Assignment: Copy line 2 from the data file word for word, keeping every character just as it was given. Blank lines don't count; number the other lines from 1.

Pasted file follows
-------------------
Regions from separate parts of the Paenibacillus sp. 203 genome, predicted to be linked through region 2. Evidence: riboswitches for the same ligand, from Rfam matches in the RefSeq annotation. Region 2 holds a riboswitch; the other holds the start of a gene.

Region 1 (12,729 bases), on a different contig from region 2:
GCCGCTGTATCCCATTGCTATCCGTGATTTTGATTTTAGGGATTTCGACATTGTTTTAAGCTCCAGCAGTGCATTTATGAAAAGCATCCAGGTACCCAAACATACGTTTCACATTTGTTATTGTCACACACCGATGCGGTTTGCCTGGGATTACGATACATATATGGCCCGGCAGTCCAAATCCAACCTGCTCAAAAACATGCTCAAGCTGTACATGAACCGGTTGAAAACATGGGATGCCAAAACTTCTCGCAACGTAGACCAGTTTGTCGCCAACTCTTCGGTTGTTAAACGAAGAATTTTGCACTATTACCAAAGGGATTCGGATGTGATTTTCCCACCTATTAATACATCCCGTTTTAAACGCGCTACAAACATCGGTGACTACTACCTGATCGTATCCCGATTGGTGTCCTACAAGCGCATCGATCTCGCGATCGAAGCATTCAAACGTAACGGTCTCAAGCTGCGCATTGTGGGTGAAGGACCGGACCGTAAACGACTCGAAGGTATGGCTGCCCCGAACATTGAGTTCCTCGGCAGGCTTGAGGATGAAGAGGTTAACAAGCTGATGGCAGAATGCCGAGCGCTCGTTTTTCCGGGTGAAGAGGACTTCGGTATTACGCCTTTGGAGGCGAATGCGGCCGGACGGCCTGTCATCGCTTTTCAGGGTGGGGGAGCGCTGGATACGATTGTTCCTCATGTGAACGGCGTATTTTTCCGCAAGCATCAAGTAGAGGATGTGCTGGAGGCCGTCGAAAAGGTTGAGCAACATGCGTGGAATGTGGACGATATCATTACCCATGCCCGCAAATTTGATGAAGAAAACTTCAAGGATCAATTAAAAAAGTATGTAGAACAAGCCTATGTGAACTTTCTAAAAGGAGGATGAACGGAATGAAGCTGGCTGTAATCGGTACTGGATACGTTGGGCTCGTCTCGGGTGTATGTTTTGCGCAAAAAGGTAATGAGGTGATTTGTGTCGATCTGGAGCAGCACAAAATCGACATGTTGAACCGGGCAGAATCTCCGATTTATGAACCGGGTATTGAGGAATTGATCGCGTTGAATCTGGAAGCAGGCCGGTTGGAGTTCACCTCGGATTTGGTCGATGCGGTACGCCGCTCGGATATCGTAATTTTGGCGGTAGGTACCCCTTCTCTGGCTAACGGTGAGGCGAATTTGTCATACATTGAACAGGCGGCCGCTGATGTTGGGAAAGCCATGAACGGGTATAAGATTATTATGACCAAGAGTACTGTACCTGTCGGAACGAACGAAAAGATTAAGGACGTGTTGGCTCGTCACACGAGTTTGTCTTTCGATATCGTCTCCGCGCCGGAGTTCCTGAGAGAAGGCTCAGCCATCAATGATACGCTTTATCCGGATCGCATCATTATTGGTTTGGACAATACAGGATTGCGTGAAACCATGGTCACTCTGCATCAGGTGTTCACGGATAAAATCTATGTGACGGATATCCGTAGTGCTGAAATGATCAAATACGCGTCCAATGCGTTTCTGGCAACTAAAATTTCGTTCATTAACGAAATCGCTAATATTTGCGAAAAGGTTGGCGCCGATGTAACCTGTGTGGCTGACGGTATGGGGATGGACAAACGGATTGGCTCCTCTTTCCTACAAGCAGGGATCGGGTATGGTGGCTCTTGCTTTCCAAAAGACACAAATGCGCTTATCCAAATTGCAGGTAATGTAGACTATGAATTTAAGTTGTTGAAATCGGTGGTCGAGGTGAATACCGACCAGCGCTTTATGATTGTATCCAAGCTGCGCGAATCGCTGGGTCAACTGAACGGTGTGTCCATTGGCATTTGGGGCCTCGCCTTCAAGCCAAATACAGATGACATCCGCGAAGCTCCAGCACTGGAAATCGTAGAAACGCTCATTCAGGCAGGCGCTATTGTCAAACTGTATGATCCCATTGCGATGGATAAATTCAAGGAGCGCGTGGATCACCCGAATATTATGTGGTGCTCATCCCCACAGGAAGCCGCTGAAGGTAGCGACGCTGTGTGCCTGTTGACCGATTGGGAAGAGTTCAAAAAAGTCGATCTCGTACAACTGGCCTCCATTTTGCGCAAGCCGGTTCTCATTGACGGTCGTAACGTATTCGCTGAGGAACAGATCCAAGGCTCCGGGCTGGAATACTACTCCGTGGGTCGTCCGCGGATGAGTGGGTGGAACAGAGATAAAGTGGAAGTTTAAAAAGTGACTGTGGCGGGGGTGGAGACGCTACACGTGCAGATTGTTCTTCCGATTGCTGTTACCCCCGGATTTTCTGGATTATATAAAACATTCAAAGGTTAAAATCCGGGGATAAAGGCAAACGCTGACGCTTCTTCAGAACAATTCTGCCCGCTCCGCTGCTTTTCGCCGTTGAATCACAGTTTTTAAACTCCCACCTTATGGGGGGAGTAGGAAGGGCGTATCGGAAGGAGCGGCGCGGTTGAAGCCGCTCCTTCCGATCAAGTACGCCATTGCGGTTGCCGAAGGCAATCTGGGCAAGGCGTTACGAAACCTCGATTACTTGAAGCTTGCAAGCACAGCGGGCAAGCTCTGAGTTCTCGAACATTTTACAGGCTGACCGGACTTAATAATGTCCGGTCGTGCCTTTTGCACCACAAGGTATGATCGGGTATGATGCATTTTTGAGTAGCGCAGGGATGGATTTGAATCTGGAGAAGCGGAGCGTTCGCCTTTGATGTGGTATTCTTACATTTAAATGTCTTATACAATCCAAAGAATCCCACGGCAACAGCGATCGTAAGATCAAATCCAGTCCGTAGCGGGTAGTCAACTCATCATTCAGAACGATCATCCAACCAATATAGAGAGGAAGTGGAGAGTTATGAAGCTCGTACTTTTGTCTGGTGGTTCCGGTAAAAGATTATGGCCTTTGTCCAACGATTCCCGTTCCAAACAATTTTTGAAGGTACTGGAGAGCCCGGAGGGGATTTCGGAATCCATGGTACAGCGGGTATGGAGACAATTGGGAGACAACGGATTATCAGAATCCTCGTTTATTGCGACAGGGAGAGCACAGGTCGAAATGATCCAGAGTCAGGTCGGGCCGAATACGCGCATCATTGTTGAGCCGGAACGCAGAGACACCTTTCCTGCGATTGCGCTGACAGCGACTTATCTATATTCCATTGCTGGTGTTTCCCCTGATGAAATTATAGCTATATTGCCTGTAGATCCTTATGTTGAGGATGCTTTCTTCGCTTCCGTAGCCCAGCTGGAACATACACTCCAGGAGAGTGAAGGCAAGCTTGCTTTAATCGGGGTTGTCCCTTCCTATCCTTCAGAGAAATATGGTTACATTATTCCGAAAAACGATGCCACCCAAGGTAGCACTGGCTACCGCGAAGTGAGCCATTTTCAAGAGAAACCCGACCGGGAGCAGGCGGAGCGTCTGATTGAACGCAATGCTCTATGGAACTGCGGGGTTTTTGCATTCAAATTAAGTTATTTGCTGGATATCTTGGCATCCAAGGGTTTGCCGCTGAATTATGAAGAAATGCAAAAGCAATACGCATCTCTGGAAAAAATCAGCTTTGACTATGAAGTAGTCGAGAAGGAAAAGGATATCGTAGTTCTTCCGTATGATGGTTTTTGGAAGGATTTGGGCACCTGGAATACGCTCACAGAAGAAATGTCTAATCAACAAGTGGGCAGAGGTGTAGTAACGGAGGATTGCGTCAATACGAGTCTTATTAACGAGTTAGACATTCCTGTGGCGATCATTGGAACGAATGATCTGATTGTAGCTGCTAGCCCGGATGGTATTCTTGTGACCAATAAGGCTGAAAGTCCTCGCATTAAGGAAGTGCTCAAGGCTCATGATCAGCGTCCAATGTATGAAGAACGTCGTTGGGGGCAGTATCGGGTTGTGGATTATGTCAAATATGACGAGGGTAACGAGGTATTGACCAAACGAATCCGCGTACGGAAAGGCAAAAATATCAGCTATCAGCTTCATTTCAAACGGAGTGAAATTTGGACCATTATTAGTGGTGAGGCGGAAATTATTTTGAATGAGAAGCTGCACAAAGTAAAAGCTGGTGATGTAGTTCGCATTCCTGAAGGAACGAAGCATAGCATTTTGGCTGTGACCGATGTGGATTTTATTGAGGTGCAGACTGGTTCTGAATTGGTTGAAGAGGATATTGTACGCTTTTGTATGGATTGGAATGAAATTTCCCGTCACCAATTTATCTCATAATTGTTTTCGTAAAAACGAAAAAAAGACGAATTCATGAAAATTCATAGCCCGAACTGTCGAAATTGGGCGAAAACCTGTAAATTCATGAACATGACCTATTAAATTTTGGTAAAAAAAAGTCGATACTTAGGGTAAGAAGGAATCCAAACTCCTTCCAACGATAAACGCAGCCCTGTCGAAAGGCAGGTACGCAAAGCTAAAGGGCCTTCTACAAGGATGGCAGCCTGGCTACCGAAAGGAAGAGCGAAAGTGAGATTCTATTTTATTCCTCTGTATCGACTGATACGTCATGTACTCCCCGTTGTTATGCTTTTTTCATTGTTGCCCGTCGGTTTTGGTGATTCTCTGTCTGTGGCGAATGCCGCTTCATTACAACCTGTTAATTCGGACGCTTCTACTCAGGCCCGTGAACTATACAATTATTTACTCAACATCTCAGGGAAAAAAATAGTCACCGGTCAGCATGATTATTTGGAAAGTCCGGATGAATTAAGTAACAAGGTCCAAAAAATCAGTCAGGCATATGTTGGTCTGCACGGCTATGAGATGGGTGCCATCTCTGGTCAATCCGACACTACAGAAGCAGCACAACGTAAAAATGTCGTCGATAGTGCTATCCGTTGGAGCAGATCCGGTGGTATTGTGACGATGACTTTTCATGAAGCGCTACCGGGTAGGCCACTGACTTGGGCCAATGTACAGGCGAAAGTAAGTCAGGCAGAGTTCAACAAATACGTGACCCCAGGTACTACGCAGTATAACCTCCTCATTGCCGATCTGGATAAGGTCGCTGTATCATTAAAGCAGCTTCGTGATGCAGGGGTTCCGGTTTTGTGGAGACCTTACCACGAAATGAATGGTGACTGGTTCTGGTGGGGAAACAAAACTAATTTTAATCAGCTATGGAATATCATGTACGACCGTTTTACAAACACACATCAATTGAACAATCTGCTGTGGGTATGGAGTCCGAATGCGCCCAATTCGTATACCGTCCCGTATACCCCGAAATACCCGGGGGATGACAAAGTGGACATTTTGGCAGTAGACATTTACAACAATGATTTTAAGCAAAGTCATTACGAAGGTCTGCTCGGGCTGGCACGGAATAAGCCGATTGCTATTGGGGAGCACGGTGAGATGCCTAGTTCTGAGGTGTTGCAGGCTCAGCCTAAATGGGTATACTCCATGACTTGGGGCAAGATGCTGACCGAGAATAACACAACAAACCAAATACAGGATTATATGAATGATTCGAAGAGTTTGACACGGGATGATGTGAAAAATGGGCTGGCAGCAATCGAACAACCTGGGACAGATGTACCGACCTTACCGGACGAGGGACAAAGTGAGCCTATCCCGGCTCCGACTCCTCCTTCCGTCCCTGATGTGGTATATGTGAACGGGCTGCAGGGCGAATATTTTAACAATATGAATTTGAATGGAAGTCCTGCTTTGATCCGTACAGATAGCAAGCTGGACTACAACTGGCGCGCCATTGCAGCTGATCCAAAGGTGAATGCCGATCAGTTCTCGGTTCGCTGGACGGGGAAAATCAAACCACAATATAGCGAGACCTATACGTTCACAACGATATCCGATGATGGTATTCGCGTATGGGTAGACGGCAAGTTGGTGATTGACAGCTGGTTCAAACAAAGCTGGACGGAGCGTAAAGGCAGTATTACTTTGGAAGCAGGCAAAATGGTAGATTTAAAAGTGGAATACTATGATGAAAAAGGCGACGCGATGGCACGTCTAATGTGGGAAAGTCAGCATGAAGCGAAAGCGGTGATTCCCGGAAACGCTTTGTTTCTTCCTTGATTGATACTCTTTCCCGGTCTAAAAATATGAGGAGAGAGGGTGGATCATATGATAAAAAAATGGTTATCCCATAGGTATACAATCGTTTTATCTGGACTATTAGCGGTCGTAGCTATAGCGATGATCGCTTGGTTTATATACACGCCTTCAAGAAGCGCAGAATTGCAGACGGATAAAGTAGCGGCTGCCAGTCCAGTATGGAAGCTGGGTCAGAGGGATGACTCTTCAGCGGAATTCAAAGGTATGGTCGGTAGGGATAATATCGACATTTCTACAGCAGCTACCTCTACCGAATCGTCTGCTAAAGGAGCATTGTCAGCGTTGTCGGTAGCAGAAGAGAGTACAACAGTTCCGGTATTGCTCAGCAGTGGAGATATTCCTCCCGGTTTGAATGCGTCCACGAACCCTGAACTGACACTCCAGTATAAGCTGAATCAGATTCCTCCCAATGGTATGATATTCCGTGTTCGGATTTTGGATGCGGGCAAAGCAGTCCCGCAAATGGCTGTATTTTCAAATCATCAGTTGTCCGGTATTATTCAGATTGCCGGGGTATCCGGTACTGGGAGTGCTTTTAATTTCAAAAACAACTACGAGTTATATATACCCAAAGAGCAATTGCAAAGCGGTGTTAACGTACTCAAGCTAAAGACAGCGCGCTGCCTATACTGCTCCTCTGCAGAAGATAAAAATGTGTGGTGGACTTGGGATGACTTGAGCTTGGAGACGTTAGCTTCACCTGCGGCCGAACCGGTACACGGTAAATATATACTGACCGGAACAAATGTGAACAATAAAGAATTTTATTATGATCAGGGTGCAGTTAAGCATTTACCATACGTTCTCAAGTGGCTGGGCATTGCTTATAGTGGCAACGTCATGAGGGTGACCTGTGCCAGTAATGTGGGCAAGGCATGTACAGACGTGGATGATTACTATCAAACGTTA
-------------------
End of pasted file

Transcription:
Region 1 (12,729 bases), on a different contig from region 2: